SALT LAKE CITY — Each year, online criminals scam and extort millions of dollars from unsuspecting victims each year by illegally accessing and stealing personal information from people in Utah and worldwide. Experts are warning Utahns to beware of cybercrooks targeting individuals and businesses in the Beehive State.
October is National Cybersecurity Awareness Month, and the Utah Department of Public Safety is using the opportunity to warn the public and business owners to protect themselves from a potential hack or online crime.
The agency is working with local, state and federal partners to ensure Utahns are protected from cybercriminals, explained Sgt. Jeff Plank, a cybercrime investigator with the department.
He said the top cyberthreats in Utah include business email compromise, extortion, tech support and ransomware — a type of malicious software that threatens to publish the victim's data or perpetually block access to it unless a ransom is paid. Millions of dollars are lost each year in Utah to such scams, Plank said.
And while large corporations and institutions are major targets, he warned everyone needs to take the threat of cybercrime very seriously.
"We all need to work together," he said. "It's not just the responsibility of the important CEO of a tech company or the government's role to worry about cybercrime. Everybody has a role and responsibility, including the person who just has a smartphone."
He said there are some simple solutions that can prevent Utahns from becoming a victim of the ever-growing threat of cybercrime.
"Making sure that you are running regular virus scans for malware and spyware," he said. "(Make) sure that your computer programs and software on your computer are all up to date."
He warned to avoid "oversharing" online or on social media, protect your passwords, and beware of using public Wi-Fi networks.
Plank said scams can originate from anywhere in the world, so users should be vigilant at all times and stay away from online messages that may pitch sweepstakes, as well as inquiries about work-related business transactions. Scammers often spoof familiar email addresses to trick unsuspecting victims into giving sensitive information or making wire transfers that seem legitimate but turn out to be fake.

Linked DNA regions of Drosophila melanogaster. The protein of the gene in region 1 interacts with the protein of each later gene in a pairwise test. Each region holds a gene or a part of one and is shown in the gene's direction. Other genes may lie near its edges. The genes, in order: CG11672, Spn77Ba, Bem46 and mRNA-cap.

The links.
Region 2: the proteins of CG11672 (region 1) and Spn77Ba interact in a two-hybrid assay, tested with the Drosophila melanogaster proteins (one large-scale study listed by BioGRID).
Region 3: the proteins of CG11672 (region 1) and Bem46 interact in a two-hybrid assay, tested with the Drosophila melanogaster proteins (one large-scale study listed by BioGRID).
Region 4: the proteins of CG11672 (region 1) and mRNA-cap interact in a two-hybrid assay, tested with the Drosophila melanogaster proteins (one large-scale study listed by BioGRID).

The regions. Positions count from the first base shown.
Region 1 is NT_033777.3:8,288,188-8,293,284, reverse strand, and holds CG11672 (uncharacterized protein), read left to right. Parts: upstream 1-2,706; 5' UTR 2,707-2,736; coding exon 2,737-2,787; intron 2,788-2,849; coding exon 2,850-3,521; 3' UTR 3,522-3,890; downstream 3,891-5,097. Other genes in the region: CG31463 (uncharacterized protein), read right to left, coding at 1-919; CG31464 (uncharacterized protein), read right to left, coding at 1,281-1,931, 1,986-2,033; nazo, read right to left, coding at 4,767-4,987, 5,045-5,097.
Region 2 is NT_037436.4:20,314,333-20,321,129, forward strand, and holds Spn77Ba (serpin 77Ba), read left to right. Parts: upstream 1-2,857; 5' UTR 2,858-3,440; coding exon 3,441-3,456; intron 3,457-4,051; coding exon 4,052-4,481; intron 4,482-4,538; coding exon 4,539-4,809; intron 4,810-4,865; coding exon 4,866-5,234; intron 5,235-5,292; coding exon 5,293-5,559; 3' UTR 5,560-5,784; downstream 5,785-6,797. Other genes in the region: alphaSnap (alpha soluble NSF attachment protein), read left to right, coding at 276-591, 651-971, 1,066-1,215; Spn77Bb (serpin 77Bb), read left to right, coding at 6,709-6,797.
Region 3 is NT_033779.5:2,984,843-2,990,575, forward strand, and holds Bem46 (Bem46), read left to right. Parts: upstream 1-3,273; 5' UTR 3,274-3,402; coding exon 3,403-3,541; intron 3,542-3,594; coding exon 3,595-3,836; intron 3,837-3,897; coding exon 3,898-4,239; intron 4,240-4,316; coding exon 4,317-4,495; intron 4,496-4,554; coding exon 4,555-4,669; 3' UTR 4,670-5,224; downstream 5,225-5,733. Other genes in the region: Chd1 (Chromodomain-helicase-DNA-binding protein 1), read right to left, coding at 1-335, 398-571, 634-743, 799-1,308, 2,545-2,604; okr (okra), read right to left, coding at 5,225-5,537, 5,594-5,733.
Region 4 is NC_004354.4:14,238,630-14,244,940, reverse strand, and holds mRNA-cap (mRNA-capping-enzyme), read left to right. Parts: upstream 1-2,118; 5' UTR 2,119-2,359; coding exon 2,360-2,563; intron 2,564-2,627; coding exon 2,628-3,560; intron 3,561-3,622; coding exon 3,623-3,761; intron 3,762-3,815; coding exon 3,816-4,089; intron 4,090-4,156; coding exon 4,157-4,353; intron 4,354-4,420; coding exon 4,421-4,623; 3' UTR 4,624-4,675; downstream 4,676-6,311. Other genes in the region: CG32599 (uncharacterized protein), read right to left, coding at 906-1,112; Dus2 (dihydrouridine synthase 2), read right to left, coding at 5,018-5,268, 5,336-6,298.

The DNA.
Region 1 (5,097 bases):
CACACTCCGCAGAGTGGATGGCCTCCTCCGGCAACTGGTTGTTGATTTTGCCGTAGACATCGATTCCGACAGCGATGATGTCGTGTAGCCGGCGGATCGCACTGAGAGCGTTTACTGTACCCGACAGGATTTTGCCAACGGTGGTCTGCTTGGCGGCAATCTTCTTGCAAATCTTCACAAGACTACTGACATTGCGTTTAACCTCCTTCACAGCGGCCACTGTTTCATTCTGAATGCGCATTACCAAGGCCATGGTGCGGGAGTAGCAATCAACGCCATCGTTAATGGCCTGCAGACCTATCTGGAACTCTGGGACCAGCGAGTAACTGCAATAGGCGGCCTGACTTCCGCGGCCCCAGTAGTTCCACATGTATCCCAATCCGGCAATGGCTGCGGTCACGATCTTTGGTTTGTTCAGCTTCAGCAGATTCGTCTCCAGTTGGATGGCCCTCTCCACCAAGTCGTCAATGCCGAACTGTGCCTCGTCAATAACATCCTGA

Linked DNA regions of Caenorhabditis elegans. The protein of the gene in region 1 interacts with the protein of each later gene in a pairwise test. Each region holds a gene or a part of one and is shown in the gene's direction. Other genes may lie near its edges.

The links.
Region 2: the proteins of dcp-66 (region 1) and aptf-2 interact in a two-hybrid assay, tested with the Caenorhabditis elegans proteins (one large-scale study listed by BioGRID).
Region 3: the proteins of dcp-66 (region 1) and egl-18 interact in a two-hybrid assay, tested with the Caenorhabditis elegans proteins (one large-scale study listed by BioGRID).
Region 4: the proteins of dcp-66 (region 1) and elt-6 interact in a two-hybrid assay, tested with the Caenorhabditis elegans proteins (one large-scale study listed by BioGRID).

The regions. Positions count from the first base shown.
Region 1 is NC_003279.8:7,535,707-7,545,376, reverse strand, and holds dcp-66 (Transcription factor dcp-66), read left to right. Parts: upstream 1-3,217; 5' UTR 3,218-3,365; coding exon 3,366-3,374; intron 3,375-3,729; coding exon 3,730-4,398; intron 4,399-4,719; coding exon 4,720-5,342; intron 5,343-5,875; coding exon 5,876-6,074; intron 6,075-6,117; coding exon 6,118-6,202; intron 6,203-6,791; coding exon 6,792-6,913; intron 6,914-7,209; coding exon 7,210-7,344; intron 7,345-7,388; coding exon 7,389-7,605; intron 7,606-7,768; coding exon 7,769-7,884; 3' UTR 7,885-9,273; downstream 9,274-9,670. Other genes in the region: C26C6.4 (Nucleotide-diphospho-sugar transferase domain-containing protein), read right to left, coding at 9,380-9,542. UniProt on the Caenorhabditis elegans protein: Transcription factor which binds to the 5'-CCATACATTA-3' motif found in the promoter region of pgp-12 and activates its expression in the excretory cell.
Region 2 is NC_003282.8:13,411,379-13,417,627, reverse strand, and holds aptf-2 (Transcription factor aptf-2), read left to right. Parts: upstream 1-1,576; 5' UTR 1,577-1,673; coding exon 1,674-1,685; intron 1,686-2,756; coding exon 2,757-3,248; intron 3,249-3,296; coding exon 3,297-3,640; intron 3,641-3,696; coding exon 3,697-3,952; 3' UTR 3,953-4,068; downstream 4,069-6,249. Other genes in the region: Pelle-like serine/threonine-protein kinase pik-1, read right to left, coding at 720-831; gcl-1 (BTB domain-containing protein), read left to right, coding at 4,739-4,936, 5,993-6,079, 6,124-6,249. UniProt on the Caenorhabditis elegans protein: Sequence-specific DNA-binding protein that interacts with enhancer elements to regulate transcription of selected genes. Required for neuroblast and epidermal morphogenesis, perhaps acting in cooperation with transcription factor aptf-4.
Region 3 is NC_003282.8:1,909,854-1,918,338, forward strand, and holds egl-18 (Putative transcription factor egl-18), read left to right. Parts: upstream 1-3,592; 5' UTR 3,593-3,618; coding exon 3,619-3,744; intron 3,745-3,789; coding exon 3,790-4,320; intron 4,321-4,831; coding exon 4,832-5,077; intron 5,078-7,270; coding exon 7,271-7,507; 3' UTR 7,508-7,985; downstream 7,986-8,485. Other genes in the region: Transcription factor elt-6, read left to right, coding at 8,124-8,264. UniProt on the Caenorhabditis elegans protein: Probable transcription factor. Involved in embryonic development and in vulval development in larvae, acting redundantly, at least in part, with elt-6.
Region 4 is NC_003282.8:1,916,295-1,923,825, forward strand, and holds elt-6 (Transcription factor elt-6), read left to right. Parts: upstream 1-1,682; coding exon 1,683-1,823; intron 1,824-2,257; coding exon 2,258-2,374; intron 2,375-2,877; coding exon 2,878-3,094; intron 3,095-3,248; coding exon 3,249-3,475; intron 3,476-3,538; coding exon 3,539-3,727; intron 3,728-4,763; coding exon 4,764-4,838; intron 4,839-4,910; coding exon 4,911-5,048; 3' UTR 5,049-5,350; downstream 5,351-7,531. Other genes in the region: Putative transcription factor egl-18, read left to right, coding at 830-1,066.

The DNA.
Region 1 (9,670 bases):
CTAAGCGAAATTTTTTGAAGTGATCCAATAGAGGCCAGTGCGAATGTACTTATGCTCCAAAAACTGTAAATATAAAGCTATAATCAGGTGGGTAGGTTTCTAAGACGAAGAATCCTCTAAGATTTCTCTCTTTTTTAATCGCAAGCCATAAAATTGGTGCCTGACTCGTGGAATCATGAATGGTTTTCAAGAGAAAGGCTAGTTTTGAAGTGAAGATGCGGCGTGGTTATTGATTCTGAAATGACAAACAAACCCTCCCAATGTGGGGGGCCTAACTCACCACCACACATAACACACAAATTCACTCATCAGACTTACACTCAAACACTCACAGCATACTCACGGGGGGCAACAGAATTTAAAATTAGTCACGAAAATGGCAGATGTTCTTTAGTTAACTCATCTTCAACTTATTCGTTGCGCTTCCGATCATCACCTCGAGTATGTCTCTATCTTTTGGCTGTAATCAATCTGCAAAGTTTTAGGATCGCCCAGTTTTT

He said those who become victims of such fraud have a small window of time to report the crime to increase their chances of possibly catching the perpetrator. But even then, the chances of recovering their losses are slim, he added.
For a domestic transfer, he said the chances for recouping any money are much more difficult "if we're not informed within a day or two."
"A wire transfer that goes internationally is a lot easier to stop, surprisingly, than a domestic wire transfer," he said. "For an international wire transfer, we have three days to try to get that stopped and turned around."
Nationally, approximately $800 million was lost last year to cybercrime, the agency warned. In Utah, just over $5 million was lost, according to the Department of Public Safety.
Local law enforcement has developed strategies to track and deter cybercrime that has gained the attention of federal investigators who are battling daily attacks from around the globe. This week, FBI Director Christopher Wray called the Utah Department of Public Safety a model agency in the country for combating cybercrimes.
"Our Salt Lake field office and the Utah Department of Public Safety created a program to address cybercrime together, by integrating public safety personnel into our Salt Lake Joint Cyber Task Force," Wray said. "The model has worked so well in Salt Lake that we’re mirroring it in several other field offices."